Photo courtesy of St. John's University

After more than three months of waiting and debating, Moe Harkless is in the NBA.

The 6-foot-8 small forward who spent only one year playing at St. John’s was selected 15th overall by the Philadelphia 76ers – becoming the first Red Storm player in 12 years to be a first-round pick.

The Jamaica, Queens native joins other Red Storm alumni like Erick Barkley and Ron Artest to go in the first round. The highest draft pick in St. John’s history was Sonny Dove, who in 1967 was selected fourth-overall by the Detroit Pistons. The most recent draft pick produced by the school was Omar Cook, who went in the second round of the 2001 draft and now plays for the Montenegrin National Basketball Team.

Harkless was named the Big East Rookie of the Year while at St. John’s, where he flourished as a small forward and found his game on a team comprised mainly of freshman. When Harkless declared on March 19 that he would enter the draft, however, his size and experience were criticized.

Should the small forward see playing time this upcoming season, there is a good chance he’ll go against Charlotte Bobcats head coach and former St. John’s assistant coach Mike Dunlap — who coached Harkless during his single season in the NCAA, while Head Coach Steve Lavin was recovering from prostate cancer surgery.

When Harkless announced in March that he was entering the draft, he acknowledged that Lavin’s on-court absence this season was a factor in deciding to go to the next level. Regardless, Harkless said this week that he and Lavin had become more friends than player and coach.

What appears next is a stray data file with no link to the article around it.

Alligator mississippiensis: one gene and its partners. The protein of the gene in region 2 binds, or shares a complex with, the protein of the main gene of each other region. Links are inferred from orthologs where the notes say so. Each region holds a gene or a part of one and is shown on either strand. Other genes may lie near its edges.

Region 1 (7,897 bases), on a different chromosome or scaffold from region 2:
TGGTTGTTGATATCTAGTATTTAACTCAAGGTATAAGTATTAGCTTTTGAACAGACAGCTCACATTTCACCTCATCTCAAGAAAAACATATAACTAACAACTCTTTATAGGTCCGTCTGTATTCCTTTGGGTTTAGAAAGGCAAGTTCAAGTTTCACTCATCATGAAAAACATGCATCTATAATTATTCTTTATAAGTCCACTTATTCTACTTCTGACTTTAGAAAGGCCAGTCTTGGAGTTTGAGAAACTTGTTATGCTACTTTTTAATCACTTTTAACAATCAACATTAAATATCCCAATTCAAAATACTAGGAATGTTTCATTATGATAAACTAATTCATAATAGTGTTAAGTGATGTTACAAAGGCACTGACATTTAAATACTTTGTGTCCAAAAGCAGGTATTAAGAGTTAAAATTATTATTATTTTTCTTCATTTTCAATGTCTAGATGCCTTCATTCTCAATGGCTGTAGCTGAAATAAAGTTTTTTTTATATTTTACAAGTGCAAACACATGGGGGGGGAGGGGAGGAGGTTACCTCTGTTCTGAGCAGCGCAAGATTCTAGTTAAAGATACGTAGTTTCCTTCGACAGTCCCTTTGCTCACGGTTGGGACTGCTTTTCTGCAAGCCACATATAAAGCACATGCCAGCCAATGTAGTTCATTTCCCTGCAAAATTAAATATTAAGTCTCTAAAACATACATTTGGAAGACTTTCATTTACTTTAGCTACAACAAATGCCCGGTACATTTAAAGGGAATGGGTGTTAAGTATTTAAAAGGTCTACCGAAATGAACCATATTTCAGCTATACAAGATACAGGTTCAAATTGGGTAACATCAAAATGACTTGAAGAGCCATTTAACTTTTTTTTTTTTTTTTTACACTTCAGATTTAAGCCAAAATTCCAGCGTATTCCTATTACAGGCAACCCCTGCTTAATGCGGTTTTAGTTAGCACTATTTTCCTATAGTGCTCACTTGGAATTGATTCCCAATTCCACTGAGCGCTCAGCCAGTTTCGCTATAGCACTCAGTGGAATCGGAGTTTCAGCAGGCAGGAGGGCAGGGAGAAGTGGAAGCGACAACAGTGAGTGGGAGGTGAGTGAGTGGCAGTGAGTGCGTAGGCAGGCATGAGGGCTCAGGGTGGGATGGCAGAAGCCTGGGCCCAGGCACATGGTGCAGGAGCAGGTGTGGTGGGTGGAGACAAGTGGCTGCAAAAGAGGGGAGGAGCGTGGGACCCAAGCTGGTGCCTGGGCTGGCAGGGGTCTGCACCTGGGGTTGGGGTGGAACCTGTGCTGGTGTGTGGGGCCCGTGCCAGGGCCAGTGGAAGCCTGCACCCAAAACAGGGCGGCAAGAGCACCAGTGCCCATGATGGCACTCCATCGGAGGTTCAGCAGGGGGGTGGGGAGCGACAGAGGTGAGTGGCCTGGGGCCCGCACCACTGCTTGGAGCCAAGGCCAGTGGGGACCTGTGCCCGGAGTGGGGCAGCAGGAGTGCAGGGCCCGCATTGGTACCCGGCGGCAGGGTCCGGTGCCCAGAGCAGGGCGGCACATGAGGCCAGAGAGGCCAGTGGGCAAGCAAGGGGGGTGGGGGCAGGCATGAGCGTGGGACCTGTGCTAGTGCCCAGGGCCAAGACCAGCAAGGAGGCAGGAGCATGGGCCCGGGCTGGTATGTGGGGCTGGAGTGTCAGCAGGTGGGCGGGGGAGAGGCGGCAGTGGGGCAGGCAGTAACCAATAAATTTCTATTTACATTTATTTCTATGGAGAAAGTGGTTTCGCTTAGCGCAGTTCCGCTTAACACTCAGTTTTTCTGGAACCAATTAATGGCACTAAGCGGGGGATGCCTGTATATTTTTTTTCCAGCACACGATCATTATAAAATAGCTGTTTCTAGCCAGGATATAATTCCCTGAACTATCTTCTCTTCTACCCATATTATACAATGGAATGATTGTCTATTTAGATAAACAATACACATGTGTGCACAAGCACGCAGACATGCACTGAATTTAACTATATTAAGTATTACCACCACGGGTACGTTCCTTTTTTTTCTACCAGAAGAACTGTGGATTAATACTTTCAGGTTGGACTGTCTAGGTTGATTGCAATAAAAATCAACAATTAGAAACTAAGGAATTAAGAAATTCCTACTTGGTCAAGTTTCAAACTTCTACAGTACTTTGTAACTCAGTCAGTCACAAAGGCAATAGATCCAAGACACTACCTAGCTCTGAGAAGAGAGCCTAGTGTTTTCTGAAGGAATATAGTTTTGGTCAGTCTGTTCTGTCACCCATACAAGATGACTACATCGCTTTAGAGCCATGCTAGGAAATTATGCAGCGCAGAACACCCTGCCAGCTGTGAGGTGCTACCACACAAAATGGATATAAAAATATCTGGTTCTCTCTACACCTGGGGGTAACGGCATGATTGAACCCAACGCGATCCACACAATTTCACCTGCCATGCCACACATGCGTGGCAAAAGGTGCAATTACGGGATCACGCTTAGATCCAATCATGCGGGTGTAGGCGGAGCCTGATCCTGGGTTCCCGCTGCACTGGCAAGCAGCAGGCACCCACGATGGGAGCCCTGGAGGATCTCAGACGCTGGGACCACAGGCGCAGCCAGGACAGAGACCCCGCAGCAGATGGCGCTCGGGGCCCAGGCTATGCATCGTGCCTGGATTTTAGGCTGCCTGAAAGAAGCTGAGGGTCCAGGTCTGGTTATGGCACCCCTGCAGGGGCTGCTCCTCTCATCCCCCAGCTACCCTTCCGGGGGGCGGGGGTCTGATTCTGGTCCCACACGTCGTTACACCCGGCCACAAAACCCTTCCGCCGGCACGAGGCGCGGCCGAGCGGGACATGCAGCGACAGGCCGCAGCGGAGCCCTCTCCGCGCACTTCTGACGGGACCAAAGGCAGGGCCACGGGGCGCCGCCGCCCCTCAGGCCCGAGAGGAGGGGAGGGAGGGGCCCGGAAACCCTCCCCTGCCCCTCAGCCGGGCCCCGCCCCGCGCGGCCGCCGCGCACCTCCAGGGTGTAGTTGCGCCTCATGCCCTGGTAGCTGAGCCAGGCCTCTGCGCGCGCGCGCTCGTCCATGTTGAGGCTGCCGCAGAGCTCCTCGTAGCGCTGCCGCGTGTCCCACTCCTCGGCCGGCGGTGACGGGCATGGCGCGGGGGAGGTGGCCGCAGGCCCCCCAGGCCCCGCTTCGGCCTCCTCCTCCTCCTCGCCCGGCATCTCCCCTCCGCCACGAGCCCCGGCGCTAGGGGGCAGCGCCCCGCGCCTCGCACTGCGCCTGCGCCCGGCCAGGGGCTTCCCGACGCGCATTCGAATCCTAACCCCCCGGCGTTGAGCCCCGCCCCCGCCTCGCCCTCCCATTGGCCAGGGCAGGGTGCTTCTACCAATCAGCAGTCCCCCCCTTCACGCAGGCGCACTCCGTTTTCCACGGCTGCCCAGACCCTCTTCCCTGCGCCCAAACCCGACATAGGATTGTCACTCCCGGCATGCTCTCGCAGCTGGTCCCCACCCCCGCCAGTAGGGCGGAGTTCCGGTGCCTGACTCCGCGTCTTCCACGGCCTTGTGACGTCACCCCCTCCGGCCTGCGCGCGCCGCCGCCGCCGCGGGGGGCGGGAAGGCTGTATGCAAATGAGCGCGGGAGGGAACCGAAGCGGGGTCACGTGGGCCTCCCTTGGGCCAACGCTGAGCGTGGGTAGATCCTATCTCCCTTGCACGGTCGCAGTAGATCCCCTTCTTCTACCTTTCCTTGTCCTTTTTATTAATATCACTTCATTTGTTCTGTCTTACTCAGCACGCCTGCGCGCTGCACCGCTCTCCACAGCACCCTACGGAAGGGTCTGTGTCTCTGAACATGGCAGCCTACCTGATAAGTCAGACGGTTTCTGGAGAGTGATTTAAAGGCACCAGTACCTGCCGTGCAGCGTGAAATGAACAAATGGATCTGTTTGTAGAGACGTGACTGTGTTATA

“We became more friends as the season went on especially as he wasn’t coaching it was easier for me and him to have a relationship and I think we’ll be friends for a long time,” Harkless said.

After spending nearly his entire, young career playing in the tri-state area – three high school years at Forest Hills, his senior year at South Kent in Connecticut and a season in Jamaica – Harkless said leaving New York would be a change, but is ready to go anywhere the game takes him.

“It’d be different but it would definitely be a good experience and I’d be excited to go wherever,” he said.

Harkless said New York basketball players had not diminished in prominence; rather, this draft shows that New York still has a strong basketball presence.

“A lot of people say that New York basketball has fallen off and I think this indicates it hasn’t,” he said. “This definitely puts New York back on the map.”

 

Congrats grads!


| lguerre@queenscourier.com

Photos Courtesy of St. John’s University

St. John’s University graduated nearly 3,000 students on Mother’s Day, May 13, for its 142nd Commencement festivities.

“Today is one of my favorite days of the year, when we get to celebrate the accomplishments of our students,” said Rev. Donald Harrington, president of the university. “And, I have to say that in my 23 years as president, each year I’m more proud of the students who walk across that stage.”

Red Storm head basketball coach Steve Lavin, who recently completed his second year with the team, delivered the commencement address in front of an estimated crowd of about 19,000 graduates, family members and friends.

Lavin, a cancer survivor, told the sea of red robes to enjoy life and look forward to the future.

“Life is precious and fragile. Don’t take it for granted,” Lavin said. “You can take pride in knowing that you’ve prepared at St. John’s for the challenges ahead, and you’re capable of striving for excellence and blazing your own trail as St. Vincent de Paul did.”

Queens native and St. John’s freshman Moe Harkless declares for NBA Draft


| brennison@queenscourier.com

Harkless2

After an award-winning freshman season, Moe Harkless has decided to test the waters of the NBA draft.